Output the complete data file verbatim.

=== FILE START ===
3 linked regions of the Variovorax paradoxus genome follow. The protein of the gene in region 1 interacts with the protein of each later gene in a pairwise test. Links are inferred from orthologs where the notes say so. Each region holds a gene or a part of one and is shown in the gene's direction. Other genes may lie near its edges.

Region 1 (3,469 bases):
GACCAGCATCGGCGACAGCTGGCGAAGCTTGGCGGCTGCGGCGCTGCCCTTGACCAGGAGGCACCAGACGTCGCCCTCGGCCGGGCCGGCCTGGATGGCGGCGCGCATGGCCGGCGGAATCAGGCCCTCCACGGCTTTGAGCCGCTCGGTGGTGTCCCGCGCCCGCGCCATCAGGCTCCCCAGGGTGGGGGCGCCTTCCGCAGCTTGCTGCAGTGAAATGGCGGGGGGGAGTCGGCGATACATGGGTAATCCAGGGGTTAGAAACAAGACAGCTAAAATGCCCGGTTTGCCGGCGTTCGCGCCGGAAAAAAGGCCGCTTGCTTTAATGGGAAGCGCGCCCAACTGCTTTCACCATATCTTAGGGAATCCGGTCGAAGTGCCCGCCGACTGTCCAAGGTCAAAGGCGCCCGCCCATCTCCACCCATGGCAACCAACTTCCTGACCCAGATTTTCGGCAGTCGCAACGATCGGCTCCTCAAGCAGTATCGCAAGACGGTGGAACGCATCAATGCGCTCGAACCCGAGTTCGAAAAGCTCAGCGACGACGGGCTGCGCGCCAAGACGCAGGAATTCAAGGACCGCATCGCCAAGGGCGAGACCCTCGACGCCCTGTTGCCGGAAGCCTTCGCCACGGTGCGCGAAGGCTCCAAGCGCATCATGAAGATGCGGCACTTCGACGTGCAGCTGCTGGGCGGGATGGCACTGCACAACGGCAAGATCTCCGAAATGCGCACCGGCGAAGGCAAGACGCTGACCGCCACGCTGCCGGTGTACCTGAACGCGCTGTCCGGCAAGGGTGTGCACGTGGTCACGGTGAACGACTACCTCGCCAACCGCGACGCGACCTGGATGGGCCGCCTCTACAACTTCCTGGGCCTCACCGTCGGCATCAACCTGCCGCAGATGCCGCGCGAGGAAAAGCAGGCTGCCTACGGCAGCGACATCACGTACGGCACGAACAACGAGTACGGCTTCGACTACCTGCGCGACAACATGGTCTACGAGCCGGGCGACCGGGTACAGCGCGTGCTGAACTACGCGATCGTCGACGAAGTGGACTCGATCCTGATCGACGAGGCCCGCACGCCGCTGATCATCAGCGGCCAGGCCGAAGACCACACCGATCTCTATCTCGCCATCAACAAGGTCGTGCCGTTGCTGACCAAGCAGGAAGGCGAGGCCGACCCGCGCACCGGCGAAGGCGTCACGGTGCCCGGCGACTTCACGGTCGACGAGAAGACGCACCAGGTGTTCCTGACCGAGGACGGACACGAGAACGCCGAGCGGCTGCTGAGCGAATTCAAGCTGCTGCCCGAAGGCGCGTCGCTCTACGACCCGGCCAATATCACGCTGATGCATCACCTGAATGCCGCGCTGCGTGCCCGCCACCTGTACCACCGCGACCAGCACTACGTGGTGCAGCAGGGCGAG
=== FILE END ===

3 linked regions of the Variovorax paradoxus genome follow. The protein of the gene in region 1 interacts with the protein of each later gene in a pairwise test. Links are inferred from orthologs where the notes say so. Each region holds a gene or a part of one and is shown in the gene's direction. Other genes may lie near its edges.

Region 1 (3,469 bases):
GACCAGCATCGGCGACAGCTGGCGAAGCTTGGCGGCTGCGGCGCTGCCCTTGACCAGGAGGCACCAGACGTCGCCCTCGGCCGGGCCGGCCTGGATGGCGGCGCGCATGGCCGGCGGAATCAGGCCCTCCACGGCTTTGAGCCGCTCGGTGGTGTCCCGCGCCCGCGCCATCAGGCTCCCCAGGGTGGGGGCGCCTTCCGCAGCTTGCTGCAGTGAAATGGCGGGGGGGAGTCGGCGATACATGGGTAATCCAGGGGTTAGAAACAAGACAGCTAAAATGCCCGGTTTGCCGGCGTTCGCGCCGGAAAAAAGGCCGCTTGCTTTAATGGGAAGCGCGCCCAACTGCTTTCACCATATCTTAGGGAATCCGGTCGAAGTGCCCGCCGACTGTCCAAGGTCAAAGGCGCCCGCCCATCTCCACCCATGGCAACCAACTTCCTGACCCAGATTTTCGGCAGTCGCAACGATCGGCTCCTCAAGCAGTATCGCAAGACGGTGGAACGCATCAATGCGCTCGAACCCGAGTTCGAAAAGCTCAGCGACGACGGGCTGCGCGCCAAGACGCAGGAATTCAAGGACCGCATCGCCAAGGGCGAGACCCTCGACGCCCTGTTGCCGGAAGCCTTCGCCACGGTGCGCGAAGGCTCCAAGCGCATCATGAAGATGCGGCACTTCGACGTGCAGCTGCTGGGCGGGATGGCACTGCACAACGGCAAGATCTCCGAAATGCGCACCGGCGAAGGCAAGACGCTGACCGCCACGCTGCCGGTGTACCTGAACGCGCTGTCCGGCAAGGGTGTGCACGTGGTCACGGTGAACGACTACCTCGCCAACCGCGACGCGACCTGGATGGGCCGCCTCTACAACTTCCTGGGCCTCACCGTCGGCATCAACCTGCCGCAGATGCCGCGCGAGGAAAAGCAGGCTGCCTACGGCAGCGACATCACGTACGGCACGAACAACGAGTACGGCTTCGACTACCTGCGCGACAACATGGTCTACGAGCCGGGCGACCGGGTACAGCGCGTGCTGAACTACGCGATCGTCGACGAAGTGGACTCGATCCTGATCGACGAGGCCCGCACGCCGCTGATCATCAGCGGCCAGGCCGAAGACCACACCGATCTCTATCTCGCCATCAACAAGGTCGTGCCGTTGCTGACCAAGCAGGAAGGCGAGGCCGACCCGCGCACCGGCGAAGGCGTCACGGTGCCCGGCGACTTCACGGTCGACGAGAAGACGCACCAGGTGTTCCTGACCGAGGACGGACACGAGAACGCCGAGCGGCTGCTGAGCGAATTCAAGCTGCTGCCCGAAGGCGCGTCGCTCTACGACCCGGCCAATATCACGCTGATGCATCACCTGAATGCCGCGCTGCGTGCCCGCCACCTGTACCACCGCGACCAGCACTACGTGGTGCAGCAGGGCGAG